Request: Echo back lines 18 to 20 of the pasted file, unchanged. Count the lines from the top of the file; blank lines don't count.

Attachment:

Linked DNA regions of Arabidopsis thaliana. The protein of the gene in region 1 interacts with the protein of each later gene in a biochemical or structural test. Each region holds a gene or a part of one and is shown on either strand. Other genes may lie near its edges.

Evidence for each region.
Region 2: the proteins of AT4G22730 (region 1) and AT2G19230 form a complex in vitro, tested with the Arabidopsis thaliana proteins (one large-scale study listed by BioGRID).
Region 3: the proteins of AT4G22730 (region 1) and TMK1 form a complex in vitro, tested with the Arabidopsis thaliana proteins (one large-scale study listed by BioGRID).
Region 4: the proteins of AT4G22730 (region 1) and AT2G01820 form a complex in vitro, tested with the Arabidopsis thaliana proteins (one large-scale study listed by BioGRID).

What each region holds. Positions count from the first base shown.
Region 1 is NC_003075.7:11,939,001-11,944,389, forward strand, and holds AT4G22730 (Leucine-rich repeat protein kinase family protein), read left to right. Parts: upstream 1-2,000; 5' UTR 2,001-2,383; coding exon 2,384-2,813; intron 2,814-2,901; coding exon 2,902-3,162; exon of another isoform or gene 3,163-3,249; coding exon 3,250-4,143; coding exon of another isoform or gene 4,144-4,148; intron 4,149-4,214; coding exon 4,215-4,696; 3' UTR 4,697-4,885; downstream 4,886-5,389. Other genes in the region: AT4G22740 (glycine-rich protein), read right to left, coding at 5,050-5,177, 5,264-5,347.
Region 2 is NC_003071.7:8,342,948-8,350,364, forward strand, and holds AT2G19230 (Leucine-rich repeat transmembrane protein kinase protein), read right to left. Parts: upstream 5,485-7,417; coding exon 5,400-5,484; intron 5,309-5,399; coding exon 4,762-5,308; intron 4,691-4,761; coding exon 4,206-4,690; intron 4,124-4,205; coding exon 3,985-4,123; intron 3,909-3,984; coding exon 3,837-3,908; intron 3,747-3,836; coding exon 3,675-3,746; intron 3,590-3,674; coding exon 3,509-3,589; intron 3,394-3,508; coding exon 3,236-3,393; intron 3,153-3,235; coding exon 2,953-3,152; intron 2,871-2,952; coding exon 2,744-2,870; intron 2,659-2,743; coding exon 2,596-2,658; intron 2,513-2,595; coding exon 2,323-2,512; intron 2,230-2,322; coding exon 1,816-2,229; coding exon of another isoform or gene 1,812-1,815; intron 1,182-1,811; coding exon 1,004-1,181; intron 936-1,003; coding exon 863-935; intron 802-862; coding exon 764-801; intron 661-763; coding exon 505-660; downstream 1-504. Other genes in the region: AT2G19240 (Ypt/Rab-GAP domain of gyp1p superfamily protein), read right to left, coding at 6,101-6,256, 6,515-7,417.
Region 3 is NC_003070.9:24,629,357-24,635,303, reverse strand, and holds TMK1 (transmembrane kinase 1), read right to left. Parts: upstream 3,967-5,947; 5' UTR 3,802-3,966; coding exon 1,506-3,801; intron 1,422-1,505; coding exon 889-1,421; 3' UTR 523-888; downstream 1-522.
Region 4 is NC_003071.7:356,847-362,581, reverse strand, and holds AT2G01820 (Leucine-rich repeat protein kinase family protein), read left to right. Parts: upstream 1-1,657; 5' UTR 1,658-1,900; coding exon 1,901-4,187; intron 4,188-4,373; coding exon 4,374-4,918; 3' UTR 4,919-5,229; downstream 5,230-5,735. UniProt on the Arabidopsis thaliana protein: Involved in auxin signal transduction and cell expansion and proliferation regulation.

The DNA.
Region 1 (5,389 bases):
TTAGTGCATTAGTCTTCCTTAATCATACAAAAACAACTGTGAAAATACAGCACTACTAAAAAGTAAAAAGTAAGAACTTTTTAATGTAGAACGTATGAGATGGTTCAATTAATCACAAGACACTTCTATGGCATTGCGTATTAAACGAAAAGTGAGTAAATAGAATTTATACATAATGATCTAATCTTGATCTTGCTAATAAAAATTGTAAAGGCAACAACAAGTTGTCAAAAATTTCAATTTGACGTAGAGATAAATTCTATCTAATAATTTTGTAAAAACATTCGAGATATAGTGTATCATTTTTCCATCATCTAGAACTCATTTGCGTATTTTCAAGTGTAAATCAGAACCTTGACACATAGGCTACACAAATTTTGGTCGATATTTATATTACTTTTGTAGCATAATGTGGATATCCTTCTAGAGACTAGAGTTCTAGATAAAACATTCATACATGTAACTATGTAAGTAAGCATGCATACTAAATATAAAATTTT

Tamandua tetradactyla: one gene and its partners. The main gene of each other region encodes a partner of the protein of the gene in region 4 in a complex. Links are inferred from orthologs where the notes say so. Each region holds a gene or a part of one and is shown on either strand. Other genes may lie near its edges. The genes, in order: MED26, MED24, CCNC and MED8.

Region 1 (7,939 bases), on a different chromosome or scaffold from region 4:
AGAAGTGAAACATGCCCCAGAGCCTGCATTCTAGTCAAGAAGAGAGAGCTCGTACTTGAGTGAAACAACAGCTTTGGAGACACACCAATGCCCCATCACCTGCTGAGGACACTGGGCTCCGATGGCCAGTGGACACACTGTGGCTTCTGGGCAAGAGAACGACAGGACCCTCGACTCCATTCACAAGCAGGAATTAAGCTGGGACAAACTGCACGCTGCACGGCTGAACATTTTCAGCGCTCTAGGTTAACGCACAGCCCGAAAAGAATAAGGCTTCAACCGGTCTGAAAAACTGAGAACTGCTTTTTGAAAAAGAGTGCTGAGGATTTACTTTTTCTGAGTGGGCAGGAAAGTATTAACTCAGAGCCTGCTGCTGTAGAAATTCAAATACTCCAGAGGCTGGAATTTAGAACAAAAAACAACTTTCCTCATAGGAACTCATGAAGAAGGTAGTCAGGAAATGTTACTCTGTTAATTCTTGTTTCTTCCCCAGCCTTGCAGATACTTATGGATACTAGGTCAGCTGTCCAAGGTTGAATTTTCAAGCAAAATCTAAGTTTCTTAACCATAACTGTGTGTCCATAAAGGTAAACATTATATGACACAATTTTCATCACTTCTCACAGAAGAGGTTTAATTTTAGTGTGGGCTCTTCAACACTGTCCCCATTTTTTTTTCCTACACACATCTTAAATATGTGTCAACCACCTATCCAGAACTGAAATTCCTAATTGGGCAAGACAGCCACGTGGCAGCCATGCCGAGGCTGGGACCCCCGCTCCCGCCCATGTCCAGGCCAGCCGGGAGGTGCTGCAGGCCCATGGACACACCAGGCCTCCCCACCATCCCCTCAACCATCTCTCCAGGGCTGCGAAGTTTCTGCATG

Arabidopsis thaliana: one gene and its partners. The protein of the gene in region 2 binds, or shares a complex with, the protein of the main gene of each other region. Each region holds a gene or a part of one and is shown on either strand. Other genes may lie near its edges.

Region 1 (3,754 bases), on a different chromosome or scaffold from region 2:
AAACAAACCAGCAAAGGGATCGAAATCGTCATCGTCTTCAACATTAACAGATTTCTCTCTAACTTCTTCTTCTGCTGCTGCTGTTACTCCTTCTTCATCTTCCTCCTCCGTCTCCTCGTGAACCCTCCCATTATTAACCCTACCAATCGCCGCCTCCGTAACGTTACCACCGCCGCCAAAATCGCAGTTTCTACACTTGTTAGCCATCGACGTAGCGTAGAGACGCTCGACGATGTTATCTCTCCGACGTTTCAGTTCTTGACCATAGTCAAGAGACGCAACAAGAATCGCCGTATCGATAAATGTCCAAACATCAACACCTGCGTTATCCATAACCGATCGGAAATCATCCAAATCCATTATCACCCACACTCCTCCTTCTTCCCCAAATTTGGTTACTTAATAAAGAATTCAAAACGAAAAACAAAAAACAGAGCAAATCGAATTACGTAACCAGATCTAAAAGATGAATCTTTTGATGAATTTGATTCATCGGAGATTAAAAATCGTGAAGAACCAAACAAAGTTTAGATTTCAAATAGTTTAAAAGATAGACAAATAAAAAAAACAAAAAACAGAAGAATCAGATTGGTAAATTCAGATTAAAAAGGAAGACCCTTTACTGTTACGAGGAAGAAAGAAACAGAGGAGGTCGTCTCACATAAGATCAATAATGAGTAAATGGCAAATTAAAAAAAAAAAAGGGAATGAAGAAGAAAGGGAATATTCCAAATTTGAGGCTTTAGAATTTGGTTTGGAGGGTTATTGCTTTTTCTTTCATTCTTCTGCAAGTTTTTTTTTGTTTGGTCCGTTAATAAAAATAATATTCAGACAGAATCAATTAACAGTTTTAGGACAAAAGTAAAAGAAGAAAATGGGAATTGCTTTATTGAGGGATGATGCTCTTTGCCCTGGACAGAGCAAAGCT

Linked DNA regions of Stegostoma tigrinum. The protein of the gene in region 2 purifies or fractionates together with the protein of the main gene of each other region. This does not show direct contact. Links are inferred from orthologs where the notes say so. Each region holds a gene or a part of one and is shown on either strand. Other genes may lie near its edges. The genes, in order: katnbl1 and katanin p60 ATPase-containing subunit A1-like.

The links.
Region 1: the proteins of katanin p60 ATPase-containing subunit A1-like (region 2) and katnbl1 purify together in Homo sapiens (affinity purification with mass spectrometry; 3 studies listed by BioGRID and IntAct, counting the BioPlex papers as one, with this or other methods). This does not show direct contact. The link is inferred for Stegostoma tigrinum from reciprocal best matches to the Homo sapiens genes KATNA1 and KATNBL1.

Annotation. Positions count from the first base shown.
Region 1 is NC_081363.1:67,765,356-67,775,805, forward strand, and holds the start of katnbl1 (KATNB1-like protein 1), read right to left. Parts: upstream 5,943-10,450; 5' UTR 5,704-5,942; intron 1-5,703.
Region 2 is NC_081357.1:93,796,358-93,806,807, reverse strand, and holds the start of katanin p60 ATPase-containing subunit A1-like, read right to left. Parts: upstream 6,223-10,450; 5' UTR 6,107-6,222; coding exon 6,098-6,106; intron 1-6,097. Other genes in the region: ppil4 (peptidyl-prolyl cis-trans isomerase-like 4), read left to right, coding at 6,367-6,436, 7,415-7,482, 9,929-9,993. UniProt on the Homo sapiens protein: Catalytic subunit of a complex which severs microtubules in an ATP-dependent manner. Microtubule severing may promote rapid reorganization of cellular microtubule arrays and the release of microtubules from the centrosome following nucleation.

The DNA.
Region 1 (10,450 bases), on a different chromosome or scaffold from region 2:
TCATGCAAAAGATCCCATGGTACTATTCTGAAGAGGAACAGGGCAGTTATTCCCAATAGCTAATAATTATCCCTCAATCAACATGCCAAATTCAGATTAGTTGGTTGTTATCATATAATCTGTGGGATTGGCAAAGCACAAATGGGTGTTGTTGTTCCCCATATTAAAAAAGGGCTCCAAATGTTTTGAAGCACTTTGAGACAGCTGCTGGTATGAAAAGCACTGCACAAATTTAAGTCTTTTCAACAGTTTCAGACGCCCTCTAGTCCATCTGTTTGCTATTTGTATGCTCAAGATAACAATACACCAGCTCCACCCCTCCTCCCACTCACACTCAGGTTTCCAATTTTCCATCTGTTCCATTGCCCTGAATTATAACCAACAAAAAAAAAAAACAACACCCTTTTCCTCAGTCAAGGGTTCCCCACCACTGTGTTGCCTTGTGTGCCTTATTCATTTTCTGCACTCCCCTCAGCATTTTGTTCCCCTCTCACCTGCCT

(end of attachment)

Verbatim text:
Region 1 (3,754 bases), on a different chromosome or scaffold from region 2:
AAACAAACCAGCAAAGGGATCGAAATCGTCATCGTCTTCAACATTAACAGATTTCTCTCTAACTTCTTCTTCTGCTGCTGCTGTTACTCCTTCTTCATCTTCCTCCTCCGTCTCCTCGTGAACCCTCCCATTATTAACCCTACCAATCGCCGCCTCCGTAACGTTACCACCGCCGCCAAAATCGCAGTTTCTACACTTGTTAGCCATCGACGTAGCGTAGAGACGCTCGACGATGTTATCTCTCCGACGTTTCAGTTCTTGACCATAGTCAAGAGACGCAACAAGAATCGCCGTATCGATAAATGTCCAAACATCAACACCTGCGTTATCCATAACCGATCGGAAATCATCCAAATCCATTATCACCCACACTCCTCCTTCTTCCCCAAATTTGGTTACTTAATAAAGAATTCAAAACGAAAAACAAAAAACAGAGCAAATCGAATTACGTAACCAGATCTAAAAGATGAATCTTTTGATGAATTTGATTCATCGGAGATTAAAAATCGTGAAGAACCAAACAAAGTTTAGATTTCAAATAGTTTAAAAGATAGACAAATAAAAAAAACAAAAAACAGAAGAATCAGATTGGTAAATTCAGATTAAAAAGGAAGACCCTTTACTGTTACGAGGAAGAAAGAAACAGAGGAGGTCGTCTCACATAAGATCAATAATGAGTAAATGGCAAATTAAAAAAAAAAAAGGGAATGAAGAAGAAAGGGAATATTCCAAATTTGAGGCTTTAGAATTTGGTTTGGAGGGTTATTGCTTTTTCTTTCATTCTTCTGCAAGTTTTTTTTTGTTTGGTCCGTTAATAAAAATAATATTCAGACAGAATCAATTAACAGTTTTAGGACAAAAGTAAAAGAAGAAAATGGGAATTGCTTTATTGAGGGATGATGCTCTTTGCCCTGGACAGAGCAAAGCT

Linked DNA regions of Stegostoma tigrinum. The protein of the gene in region 2 purifies or fractionates together with the protein of the main gene of each other region. This does not show direct contact. Links are inferred from orthologs where the notes say so. Each region holds a gene or a part of one and is shown on either strand. Other genes may lie near its edges. The genes, in order: katnbl1 and katanin p60 ATPase-containing subunit A1-like.